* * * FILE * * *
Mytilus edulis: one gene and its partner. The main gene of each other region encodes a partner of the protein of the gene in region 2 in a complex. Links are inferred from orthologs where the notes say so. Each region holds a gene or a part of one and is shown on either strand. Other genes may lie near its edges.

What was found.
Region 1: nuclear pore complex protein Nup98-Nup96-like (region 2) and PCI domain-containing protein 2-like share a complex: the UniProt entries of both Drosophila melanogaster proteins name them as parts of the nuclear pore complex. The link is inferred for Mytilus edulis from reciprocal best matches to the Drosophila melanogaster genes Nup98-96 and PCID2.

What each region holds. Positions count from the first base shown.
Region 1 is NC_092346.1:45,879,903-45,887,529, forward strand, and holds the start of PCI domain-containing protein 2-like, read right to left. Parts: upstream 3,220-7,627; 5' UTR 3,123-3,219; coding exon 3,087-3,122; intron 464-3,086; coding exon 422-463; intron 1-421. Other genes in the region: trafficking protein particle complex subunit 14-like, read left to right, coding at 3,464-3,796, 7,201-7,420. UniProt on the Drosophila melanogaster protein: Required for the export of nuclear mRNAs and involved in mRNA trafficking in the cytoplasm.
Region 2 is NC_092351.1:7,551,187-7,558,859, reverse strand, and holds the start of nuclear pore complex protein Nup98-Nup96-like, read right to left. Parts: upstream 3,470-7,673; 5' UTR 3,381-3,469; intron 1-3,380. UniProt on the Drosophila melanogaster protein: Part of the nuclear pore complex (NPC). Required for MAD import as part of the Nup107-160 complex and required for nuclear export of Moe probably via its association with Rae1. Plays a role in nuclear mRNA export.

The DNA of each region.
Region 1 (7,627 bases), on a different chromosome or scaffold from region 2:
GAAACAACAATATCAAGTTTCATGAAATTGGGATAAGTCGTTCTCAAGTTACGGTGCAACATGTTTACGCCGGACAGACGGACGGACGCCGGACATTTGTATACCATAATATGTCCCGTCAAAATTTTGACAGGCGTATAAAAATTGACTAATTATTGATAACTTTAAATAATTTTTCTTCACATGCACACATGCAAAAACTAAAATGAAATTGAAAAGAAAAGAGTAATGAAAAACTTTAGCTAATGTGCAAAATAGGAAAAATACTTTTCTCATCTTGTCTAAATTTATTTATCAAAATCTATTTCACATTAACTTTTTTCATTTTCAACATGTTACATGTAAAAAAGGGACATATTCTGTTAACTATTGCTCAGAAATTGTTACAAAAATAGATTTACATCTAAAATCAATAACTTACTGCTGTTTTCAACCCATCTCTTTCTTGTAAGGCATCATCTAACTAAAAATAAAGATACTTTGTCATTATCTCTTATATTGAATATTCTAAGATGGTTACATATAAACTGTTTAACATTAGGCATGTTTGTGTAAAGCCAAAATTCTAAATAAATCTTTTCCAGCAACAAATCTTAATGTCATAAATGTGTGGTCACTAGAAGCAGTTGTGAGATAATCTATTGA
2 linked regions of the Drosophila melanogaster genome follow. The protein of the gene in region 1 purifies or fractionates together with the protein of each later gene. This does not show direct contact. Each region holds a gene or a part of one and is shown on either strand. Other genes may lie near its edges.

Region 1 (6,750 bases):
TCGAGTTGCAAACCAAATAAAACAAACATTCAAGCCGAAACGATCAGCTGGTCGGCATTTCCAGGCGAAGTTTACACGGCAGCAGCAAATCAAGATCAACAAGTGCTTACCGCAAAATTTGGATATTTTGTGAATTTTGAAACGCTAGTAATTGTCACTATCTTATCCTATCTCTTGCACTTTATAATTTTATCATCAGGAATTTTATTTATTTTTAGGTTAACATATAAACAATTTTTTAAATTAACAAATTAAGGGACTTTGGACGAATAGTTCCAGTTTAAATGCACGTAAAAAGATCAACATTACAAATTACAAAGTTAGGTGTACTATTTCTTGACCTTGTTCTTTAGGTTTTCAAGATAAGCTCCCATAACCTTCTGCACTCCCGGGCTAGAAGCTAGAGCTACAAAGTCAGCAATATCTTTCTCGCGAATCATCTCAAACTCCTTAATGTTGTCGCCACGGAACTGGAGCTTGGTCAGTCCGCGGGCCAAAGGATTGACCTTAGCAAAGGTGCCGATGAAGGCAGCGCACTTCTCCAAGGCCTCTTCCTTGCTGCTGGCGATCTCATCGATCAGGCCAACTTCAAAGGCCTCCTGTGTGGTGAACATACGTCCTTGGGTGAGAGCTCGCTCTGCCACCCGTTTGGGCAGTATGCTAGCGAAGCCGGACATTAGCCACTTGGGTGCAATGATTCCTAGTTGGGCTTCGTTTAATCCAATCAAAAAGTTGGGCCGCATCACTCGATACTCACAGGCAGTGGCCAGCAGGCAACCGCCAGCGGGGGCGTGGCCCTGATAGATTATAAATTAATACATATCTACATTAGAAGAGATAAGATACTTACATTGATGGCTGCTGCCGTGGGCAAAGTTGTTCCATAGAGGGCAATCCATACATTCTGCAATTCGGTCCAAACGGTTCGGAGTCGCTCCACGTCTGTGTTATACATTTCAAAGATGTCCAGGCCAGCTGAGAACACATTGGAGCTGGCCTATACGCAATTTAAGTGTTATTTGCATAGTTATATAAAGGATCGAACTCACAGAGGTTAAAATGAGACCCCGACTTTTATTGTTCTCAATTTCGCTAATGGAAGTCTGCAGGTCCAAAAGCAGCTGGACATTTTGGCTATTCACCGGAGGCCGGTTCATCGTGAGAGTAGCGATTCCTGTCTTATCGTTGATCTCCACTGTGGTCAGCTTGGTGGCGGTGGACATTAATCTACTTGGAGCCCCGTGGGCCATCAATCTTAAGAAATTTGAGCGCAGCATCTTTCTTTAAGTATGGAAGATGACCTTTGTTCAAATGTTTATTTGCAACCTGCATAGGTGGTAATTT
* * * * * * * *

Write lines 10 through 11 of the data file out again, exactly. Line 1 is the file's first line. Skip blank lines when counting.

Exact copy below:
2 linked regions of the Drosophila melanogaster genome follow. The protein of the gene in region 1 purifies or fractionates together with the protein of each later gene. This does not show direct contact. Each region holds a gene or a part of one and is shown on either strand. Other genes may lie near its edges.

Region 1 (6,750 bases):